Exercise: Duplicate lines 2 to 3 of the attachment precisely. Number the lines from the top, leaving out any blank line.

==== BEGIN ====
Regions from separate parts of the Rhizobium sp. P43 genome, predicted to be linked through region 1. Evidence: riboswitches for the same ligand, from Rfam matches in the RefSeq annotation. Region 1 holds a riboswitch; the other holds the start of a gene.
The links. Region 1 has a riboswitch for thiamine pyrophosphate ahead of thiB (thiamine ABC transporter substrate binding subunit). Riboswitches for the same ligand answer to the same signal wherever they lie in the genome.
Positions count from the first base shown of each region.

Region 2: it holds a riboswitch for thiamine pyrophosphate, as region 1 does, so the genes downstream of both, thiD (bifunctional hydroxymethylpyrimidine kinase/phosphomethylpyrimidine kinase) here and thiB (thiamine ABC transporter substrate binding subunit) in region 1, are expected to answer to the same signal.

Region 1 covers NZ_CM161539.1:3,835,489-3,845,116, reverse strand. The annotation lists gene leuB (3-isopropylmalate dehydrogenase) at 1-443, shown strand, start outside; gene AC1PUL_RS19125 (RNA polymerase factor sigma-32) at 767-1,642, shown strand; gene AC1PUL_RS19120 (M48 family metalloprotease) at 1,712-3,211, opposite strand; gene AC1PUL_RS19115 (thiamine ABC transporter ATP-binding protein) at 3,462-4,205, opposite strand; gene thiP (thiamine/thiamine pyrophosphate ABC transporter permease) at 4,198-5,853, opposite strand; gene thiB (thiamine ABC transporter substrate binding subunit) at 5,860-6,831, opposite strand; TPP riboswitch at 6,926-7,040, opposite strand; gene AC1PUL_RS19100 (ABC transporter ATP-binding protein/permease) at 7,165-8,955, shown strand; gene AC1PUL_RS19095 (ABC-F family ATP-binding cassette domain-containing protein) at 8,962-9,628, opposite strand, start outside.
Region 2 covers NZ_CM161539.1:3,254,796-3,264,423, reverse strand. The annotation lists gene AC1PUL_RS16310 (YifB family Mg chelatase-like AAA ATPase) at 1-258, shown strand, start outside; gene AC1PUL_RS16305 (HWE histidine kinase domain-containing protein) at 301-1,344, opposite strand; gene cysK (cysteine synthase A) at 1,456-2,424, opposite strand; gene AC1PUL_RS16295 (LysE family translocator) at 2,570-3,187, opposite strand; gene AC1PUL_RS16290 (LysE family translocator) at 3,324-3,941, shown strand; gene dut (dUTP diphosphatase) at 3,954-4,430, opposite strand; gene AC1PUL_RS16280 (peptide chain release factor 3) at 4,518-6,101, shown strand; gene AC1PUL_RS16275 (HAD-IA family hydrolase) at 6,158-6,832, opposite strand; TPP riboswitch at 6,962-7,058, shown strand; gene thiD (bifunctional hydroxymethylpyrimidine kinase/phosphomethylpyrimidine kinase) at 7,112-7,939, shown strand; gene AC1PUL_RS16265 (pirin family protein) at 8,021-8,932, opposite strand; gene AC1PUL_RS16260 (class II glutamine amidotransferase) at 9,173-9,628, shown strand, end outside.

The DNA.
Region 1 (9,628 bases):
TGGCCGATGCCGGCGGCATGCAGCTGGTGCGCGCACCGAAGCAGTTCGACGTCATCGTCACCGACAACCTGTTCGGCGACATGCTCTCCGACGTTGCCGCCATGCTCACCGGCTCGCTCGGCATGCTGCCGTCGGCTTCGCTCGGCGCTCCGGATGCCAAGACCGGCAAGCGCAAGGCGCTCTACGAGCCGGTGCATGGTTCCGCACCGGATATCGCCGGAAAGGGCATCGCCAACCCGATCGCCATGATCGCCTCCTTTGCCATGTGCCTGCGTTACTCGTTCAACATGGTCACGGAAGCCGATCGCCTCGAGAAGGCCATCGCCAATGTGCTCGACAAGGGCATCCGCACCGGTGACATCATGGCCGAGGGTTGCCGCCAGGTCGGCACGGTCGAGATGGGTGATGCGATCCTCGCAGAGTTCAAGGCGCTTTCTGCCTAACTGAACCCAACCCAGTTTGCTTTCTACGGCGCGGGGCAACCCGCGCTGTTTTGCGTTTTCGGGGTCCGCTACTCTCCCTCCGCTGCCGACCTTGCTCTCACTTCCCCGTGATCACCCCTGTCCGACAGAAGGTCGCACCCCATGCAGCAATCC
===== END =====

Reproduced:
The links. Region 1 has a riboswitch for thiamine pyrophosphate ahead of thiB (thiamine ABC transporter substrate binding subunit). Riboswitches for the same ligand answer to the same signal wherever they lie in the genome.
Positions count from the first base shown of each region.